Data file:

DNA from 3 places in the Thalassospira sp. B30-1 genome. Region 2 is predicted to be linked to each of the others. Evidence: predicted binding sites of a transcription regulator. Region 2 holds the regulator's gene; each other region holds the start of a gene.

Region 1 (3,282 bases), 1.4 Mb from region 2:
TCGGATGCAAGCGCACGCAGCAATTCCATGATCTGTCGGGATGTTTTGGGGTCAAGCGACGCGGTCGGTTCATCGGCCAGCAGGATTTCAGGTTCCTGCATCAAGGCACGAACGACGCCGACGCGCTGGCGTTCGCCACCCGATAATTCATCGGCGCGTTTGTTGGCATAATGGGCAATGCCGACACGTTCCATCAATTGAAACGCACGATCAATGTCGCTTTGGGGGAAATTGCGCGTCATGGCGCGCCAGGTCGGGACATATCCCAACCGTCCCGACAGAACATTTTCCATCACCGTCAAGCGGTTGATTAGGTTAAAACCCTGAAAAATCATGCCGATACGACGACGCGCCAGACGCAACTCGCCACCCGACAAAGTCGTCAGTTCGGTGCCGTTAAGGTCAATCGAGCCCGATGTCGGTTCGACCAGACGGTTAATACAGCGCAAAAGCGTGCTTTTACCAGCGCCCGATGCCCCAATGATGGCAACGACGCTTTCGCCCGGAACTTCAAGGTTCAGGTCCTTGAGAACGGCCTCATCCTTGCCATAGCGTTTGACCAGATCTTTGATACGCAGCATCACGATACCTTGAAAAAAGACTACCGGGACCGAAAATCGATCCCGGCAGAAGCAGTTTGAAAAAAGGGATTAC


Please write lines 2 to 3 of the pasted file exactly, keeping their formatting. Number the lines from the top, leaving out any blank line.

Region 1 (3,282 bases), 1.4 Mb from region 2:
TCGGATGCAAGCGCACGCAGCAATTCCATGATCTGTCGGGATGTTTTGGGGTCAAGCGACGCGGTCGGTTCATCGGCCAGCAGGATTTCAGGTTCCTGCATCAAGGCACGAACGACGCCGACGCGCTGGCGTTCGCCACCCGATAATTCATCGGCGCGTTTGTTGGCATAATGGGCAATGCCGACACGTTCCATCAATTGAAACGCACGATCAATGTCGCTTTGGGGGAAATTGCGCGTCATGGCGCGCCAGGTCGGGACATATCCCAACCGTCCCGACAGAACATTTTCCATCACCGTCAAGCGGTTGATTAGGTTAAAACCCTGAAAAATCATGCCGATACGACGACGCGCCAGACGCAACTCGCCACCCGACAAAGTCGTCAGTTCGGTGCCGTTAAGGTCAATCGAGCCCGATGTCGGTTCGACCAGACGGTTAATACAGCGCAAAAGCGTGCTTTTACCAGCGCCCGATGCCCCAATGATGGCAACGACGCTTTCGCCCGGAACTTCAAGGTTCAGGTCCTTGAGAACGGCCTCATCCTTGCCATAGCGTTTGACCAGATCTTTGATACGCAGCATCACGATACCTTGAAAAAAGACTACCGGGACCGAAAATCGATCCCGGCAGAAGCAGTTTGAAAAAAGGGATTAC